“The truth? You can’t handle the truth!” When Jack Nicholson snarled those famous lines in a courtroom during the film “A Few Good Men,” he could just as easily have been reciting lines in Martin’s Scorsese’s “The Departed,” where he played the role of Frank Costello, a Boston mobster, the inspiration for whom is none other than James J. “Whitey” Bulger.
Bulger, 81, was captured by chest-thumping federal agents in Santa Monica last week, and whisked to a Boston courtroom. He faces 19 murder charges, as well a series of other counts painting a picture of him as the consummate mobster. He’s been on the run for 16 years, and lived for 15 of those years in plain view in the California sunshine.
FBI press releases make it sound like the capture of this aged star of its Most Wanted list is a brilliant law enforcement coup. Few stop to question how it is that he managed to elude detection in an affluent community for so long. Both Bulger and bin Laden can teach fugitives everywhere a thing or two. It pays, we learn, to have friends in high places.
The prosecution of Whitey Bulger may turn out to be the most significant investigation of how law enforcement does its job since the Church Committee blew the lid off the CIA and FBI treatment of domestic dissent in the 1970s. If Bulger strikes boldly and without flinching, he should be able to force the Government to make choices about how much truth it is willing to tell the people of Boston, and the American public, about the manner and means by which the feds seek to bring people to justice.
The truth is that the Government lies routinely. It seeks to hold people accountable by denying accountability for its own actions. Despite bold promises of transparency, the Justice Department shares plenty with the former Kremlin: knowing where the bodies lie is as important as knowing the way to the men’s room for the good little boys and girls hoping to hopscotch their way to the top.
Bulger was a federal informant. He was a rat. A tool in the Government’s hands as it sought to chip away at other organized crime families in New England. Just who was his handler? How much information did he give the feds? How much did the feds give him? Asking these questions, and insisting on answers, may well be Bulger’s best defense.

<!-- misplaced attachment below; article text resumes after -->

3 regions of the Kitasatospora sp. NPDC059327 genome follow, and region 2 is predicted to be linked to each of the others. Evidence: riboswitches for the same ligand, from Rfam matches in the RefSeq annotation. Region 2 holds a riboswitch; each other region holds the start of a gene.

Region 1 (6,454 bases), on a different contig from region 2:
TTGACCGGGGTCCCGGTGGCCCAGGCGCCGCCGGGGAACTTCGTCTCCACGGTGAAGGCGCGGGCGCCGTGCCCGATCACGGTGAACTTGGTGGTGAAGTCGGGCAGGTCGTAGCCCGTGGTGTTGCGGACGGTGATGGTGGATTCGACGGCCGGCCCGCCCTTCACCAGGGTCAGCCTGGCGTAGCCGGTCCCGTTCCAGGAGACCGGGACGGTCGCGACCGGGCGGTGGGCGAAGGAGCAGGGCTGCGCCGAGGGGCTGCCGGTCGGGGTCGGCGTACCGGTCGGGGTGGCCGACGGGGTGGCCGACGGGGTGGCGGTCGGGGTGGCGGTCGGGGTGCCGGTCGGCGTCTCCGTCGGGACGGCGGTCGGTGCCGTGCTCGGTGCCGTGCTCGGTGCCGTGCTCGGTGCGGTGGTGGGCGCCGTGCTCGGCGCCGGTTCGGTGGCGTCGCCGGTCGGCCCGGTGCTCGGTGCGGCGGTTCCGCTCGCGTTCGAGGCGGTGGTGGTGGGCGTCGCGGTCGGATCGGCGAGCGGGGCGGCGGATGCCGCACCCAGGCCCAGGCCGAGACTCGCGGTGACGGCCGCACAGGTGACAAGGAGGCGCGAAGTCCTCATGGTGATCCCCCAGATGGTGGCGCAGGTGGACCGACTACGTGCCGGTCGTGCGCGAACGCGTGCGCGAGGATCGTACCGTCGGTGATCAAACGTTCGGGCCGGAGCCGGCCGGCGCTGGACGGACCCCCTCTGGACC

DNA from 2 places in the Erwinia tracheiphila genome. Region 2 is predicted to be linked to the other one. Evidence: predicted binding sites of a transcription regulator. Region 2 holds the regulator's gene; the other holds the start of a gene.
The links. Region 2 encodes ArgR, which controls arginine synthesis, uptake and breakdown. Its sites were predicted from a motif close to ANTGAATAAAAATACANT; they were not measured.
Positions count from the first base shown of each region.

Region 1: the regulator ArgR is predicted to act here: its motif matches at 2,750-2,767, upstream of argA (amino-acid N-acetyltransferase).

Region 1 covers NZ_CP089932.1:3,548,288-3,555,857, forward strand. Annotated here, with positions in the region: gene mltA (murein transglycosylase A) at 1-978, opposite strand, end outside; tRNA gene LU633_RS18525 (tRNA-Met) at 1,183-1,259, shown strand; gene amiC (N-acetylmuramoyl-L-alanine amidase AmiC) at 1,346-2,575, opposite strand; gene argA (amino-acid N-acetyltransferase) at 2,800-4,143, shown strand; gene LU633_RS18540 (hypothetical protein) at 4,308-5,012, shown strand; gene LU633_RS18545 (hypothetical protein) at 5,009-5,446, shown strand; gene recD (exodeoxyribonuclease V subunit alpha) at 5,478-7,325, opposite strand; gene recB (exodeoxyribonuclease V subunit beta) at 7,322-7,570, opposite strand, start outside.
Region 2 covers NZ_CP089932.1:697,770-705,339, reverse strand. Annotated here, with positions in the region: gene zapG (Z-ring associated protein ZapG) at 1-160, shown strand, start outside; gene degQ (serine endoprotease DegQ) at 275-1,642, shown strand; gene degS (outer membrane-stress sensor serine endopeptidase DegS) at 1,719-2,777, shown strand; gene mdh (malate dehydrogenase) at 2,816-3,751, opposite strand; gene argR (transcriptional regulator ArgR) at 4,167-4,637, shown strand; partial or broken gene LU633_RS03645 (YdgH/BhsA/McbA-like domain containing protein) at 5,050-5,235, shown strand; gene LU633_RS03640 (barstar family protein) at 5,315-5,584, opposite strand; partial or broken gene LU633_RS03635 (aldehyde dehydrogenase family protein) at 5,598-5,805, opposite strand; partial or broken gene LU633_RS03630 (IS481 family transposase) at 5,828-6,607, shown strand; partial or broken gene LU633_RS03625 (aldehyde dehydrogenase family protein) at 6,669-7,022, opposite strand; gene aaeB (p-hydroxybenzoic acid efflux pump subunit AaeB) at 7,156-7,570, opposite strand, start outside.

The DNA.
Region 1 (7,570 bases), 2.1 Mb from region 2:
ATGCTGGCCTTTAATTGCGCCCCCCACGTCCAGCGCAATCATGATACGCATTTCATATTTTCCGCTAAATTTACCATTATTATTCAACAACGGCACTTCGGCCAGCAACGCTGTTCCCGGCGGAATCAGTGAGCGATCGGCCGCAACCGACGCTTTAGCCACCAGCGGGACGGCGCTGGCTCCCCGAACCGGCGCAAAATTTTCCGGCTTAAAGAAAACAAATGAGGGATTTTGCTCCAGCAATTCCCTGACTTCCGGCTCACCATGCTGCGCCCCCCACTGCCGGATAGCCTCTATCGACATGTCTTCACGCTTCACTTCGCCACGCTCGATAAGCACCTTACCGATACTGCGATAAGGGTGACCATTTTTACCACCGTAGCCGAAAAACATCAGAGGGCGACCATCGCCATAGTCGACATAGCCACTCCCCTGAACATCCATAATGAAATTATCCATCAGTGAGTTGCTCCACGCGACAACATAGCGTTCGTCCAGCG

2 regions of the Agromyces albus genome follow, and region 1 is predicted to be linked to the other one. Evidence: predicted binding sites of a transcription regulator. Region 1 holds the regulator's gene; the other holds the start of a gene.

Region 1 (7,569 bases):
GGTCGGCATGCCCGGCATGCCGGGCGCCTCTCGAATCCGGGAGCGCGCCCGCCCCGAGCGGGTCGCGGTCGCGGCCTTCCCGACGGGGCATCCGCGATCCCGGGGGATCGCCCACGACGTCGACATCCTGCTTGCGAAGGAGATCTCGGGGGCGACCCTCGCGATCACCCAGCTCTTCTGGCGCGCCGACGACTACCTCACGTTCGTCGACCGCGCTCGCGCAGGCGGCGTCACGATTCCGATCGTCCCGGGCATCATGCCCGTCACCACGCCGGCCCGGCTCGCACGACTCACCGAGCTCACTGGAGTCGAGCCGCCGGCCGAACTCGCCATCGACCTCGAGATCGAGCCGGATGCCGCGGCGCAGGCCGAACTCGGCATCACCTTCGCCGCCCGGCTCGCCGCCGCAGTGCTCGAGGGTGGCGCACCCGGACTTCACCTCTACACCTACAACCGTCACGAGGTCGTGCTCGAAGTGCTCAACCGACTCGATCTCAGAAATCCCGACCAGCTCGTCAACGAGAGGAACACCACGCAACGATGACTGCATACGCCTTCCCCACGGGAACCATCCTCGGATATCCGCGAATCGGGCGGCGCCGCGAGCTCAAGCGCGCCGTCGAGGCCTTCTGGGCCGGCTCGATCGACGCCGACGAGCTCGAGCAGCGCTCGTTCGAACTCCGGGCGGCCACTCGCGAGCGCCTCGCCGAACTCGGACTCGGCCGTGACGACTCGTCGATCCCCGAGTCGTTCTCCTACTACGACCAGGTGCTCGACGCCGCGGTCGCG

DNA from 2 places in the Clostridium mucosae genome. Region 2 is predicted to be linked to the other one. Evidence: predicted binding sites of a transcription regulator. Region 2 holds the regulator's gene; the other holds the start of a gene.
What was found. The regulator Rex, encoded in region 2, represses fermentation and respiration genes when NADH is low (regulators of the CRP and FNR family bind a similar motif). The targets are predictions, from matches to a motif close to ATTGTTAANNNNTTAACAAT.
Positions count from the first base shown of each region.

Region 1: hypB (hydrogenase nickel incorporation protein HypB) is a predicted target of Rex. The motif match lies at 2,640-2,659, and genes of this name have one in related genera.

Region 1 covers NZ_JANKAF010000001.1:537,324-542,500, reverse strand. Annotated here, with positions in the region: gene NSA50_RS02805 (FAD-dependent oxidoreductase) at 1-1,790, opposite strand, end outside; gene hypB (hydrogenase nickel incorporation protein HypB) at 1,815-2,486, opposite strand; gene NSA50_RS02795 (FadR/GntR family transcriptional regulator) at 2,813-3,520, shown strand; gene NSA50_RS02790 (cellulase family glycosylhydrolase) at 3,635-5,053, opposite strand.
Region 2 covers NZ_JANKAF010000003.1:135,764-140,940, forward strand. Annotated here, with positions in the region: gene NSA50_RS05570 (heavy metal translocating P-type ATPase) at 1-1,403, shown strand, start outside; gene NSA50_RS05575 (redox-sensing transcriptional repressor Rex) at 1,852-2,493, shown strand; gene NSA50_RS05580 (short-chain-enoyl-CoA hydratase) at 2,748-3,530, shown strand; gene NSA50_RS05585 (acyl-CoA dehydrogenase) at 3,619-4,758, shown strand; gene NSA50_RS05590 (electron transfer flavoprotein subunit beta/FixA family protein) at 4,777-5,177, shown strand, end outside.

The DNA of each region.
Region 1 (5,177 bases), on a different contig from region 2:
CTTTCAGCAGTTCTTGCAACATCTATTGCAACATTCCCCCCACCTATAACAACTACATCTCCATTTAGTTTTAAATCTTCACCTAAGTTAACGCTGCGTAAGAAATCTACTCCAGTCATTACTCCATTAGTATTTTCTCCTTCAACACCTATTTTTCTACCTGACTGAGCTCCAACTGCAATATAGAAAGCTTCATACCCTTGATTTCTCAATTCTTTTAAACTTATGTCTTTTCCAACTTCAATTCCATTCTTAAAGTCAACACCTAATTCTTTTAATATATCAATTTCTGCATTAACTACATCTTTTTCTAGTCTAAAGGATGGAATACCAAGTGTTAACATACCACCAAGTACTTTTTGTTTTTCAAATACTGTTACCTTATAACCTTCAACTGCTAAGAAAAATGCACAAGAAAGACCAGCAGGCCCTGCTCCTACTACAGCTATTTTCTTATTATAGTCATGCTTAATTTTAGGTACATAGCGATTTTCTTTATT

In general, the activities of confidential informants are shielded from public view. Federal prosecutors work hard to keep defendants from ever learning their identities. Efforts are made to build cases without burning these sources. It is the domestic variant of a legal doctrine that justifies resorting to any and all means in the international context, the so-called reasons of state doctrine. But the means, we tell our children, justify any and all ends. Why are we so quick to forget to this when the Government acts?
There is a broad consensus that reliance upon snitches corrupts the criminal justice process. Professor Alexandra Natapoff, of the Loyola Law School in Los Angeles, has written an entire book on the subject, Snitching: Criminal Informants and the Erosion of American Justice, published in 2009. She has testified before Congress. But when you try to qualify her as an expert to testify before a jury about the games that are played with informants, judges won’t let her testify. I offered her as a witness in a New London murder case a year ago. The judge said this scholar who educated Congress isn’t good enough for a jury. Go figure. (Check out her blog on snitches at: www.snitching.org/)
So into court now walks Whitey Bulger, a man with a past, a reputed mobster, accused of murdering 19 and running Boston’s Winter Hill Gang as though he were a medieval potentate. He was an outlaw, right? A mass murderer, right? The Devil’s own agent, correct? He was also a snitch for the feds, a tool Uncle Sam used against its enemies. Just how dirty are Uncle’s hands?
We get the government we deserve. A government that relies on lies, practices deceit, and looks askance at murder is a government unworthy of our respect. Hence, the Achilles Heel in the case of United States v. James Whitey Bulger. How hard will the Justice Department fight to keep us from knowing the truth about the FBI and those who used Bulger as he used them? I am guessing the Government will declare these truths to be irrelevant.
Bulger is in the fight of his life now. The Government doesn’t count the money it spends; it weighs it after taking it from us. And then it lies to us to get what it thinks we need. An aggressive defense of Whitey Bulger might yield an uncomfortable truth: when the Government and organized crime get into bed together, we can’t tell the difference between the two.
Just how much truth is Boston prepared to hear? I’m willing to bet the Government will try like Hell to keep the whole truth, and nothing but the truth from being aired.An odd turnabout that we now depend on Whitey Bulger to tell us truth. I’m betting the Government won’t let him or the Government’s agent tell it. And that might be Bulger’s best defense.